Celebrating Yomari Punhi
Cultural Revival seen at the Best
Rajiva Shanker Shresta
Year 2010 just back from the US having tasted the Yomari (Yo = like and Mari = bread) there and its taste still lingering in our mind, we decide to be in Kathmandu to enjoy Yomari Punhi (this year it falls on 6th December). So, I am in the heartland of the heart of Nepal, Tengya Twa: (Tengal Tol) on this Great National Day in Nepal in honour of the Yomari Punhi!
Yomari Punhi is celebrated by the Newars here and by the Jyapus as the Jyapu Diwas (their uprising day?). The venue this year is Yatkha Twa: near Nardevi Mandir nearby and starts in a procession at 9.30am today to end at Basantpur Durbar Square nearby after taking a round of the heritage city. Yomari is, a special Newar delicacy made out of rice flour with til, gud, coconut and saunf mixed into a paste filled into oval spindle shaped bread made in left hand rolling gradually the dough and steamed very much like momo to cook if not in look. When I brought out the Inaugural Issue of the Newa: the official mouthpiece of the Sikkim Newar Guthi, it was around this festive time circa 1997 and a recipe for Yomari with a sketch was included in it. Some prefer khowa and some meat in it as well. Its step-by-step recipe along with video can be seen on the Facebook and YouTube these days.
The fate of this Yomari is itself threatened and it could be placed in the Red List of our Endangered Items of the Newar Identity – our food, like the language, culture, custom, tradition rites and religion. The picture of Yomari on our website is that of made in the USA when sister-in-law Rajani and her husband Dipak visiting their children visited Rachna, while we were there. Ranjana and many find it too cumbersome and difficult to make. We are, therefore, going without Yomari being prepared today as Yamuna, brother-in-law Samir’s better half, too of the similar view. They manage with one brought from outside last year for Rs. 30/- a piece for a slightly bigger version. Otherwise, cost itself is prohibitive, we feel so. Ranjana’s elder sister Sushila wanted make us fortunate enough through her kind gesture to entertain us with Yomari, but death in the family of her husband Ramchandra’s cousin just the other day soon after they were out of their 13day mourning into another, deprived us the benefit of her deft hands in making it.
I thought it best to spend the day after having a glimpse of the Jyapu Diwas celebrations, to be with my uncle Deo Shanker Lall Shrestha in his nineties on this Great Day while I am here. His eldest son Vijaya Shanker Shrestha, elder by a year or so and the only person to know from our Nepali Kothi of Chaukhambha, Benaras days, I could contact on Facebook recently. When asked of my food preferences, hopefully I enquired that Yomari was that I would be getting of sure. It was rather in negative – it is not being prepared in the family. Reason simple enough and quite convincing. Most of the people are now in the age with either diabetes or gastric trouble to bear with and survive. Yomari is, as such, a distant thing to wish for my gastronomical delight!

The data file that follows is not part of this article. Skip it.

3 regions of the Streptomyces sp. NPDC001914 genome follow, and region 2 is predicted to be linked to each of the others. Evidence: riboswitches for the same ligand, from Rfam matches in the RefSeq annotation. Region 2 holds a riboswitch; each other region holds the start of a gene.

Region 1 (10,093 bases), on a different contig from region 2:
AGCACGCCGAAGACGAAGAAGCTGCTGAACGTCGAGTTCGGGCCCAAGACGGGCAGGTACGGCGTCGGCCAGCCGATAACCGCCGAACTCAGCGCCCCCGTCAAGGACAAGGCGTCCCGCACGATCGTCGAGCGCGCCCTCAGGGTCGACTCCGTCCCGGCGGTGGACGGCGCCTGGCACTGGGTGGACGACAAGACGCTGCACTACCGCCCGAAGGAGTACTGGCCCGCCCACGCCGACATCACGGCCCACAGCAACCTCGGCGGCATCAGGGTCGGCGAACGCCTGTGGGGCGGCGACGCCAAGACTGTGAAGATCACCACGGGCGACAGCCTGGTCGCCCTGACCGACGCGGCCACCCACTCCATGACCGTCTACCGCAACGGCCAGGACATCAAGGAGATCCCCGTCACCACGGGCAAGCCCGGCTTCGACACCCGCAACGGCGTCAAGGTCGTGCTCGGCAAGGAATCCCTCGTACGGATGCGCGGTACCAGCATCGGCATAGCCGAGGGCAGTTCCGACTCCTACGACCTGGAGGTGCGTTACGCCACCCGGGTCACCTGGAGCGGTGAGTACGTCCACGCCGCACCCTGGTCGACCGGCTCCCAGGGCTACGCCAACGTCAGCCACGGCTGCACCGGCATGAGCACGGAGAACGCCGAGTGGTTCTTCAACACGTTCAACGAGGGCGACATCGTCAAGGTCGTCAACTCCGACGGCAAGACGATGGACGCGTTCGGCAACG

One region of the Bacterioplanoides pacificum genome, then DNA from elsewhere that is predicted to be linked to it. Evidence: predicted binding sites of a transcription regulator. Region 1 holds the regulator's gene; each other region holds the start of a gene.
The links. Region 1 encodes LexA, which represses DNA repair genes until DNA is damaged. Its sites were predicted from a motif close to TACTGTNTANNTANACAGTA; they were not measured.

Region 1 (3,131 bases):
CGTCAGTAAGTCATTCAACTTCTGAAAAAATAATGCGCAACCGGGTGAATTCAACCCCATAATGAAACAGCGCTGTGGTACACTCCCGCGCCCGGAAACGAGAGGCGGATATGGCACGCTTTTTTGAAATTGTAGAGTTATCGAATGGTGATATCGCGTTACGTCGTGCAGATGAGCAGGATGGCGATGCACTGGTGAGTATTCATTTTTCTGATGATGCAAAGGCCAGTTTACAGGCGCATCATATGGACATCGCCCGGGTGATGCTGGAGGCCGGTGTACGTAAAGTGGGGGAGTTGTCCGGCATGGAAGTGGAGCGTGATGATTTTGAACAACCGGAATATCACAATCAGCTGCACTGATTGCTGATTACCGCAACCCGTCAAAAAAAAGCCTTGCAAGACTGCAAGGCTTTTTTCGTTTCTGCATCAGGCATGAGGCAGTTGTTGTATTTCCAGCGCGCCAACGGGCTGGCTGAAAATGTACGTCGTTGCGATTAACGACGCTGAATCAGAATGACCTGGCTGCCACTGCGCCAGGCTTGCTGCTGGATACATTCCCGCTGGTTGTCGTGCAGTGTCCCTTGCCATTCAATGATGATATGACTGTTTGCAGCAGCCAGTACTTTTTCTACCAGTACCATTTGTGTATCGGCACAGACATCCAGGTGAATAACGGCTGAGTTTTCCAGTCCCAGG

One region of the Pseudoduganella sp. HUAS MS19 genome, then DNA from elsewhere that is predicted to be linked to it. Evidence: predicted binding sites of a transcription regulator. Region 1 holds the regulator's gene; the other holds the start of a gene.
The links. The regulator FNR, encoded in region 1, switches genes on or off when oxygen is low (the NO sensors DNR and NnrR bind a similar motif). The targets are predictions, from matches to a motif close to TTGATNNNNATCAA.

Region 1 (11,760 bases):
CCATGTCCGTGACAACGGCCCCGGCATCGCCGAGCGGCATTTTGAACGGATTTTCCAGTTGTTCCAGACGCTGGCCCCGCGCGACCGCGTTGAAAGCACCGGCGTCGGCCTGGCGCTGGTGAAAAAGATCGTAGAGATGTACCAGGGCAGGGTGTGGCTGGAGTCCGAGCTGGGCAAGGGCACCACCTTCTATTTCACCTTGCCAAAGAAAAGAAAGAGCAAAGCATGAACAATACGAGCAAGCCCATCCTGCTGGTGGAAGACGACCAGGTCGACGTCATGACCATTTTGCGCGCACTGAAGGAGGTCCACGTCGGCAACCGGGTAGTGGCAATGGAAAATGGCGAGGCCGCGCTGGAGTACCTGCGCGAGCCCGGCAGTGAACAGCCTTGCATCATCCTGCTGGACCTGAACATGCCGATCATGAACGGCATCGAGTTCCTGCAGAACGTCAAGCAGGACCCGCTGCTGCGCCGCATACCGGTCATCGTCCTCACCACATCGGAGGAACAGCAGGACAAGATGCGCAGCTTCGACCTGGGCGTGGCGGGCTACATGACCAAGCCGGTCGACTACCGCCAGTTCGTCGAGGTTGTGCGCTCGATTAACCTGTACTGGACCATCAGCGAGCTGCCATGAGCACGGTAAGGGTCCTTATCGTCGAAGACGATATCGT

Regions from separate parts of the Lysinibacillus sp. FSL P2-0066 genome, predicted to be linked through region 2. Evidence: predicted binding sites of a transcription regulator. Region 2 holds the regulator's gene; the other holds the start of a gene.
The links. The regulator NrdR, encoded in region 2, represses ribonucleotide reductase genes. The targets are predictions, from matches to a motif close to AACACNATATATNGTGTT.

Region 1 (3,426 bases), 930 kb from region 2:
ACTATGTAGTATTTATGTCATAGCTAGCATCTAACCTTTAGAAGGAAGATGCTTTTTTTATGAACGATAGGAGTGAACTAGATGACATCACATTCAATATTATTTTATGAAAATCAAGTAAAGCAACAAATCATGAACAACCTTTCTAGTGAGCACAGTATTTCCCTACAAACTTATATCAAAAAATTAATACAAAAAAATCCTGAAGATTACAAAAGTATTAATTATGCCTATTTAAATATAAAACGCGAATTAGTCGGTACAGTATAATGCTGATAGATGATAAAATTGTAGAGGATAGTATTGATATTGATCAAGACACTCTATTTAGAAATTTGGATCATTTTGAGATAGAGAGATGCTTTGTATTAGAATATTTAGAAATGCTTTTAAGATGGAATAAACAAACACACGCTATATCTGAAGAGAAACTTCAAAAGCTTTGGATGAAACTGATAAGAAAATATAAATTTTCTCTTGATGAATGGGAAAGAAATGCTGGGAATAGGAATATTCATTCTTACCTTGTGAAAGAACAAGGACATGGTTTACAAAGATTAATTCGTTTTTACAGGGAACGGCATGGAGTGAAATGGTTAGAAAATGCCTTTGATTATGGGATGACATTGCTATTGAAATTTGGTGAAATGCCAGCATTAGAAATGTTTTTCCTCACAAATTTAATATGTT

I was truly convinced once again that the Yomari was really something that should be the subject to study and research about its nutrient value and demystify the myth of its being some health hazard or otherwise. Some expert or biotechnologist should come forward and that something should be done to its preservation and propagation. Just see how its first cousin introduced by the Lhasa Newars from Tibet first, momo has taken the world on and conquered it over the hearts of millions in every possible variant and in different names of dumpling and what not. It is now a very favourite dish, a very popular street food as well here in Nepal and in neighbouring parts of India and abroad. I had the opportunity to enjoy it even in Kerala from the food-chain Wow Momo in the Lulu Mall when in Kochi last October. That year I had supported the kind-hearted soul who came up with his YouTube presentation on how to prepare Yomari on the Facebook and I was the first person to Like it as a timely thing to show when the Yomari Punhi was just knocking at the door!
The day is also known as Dhanya Purnima, when harvest season is celebrated by the Newar peasantry by worshipping Bhakhari (the grain bins) with new crop and Yomari offered in gratitude to the Nature and God of Prosperity. As per tradition the Prasad is then distributed to the children going door to door shouting more than singing just like in Deosi:
Yomari Chaku - Waya Dune Haku,
Bimha Lyase - Mabimha KaliBudhi
Yomari sweet – Its inside is black,
Those who give are Young-Beauties – who don’t are Blacky-Oldies!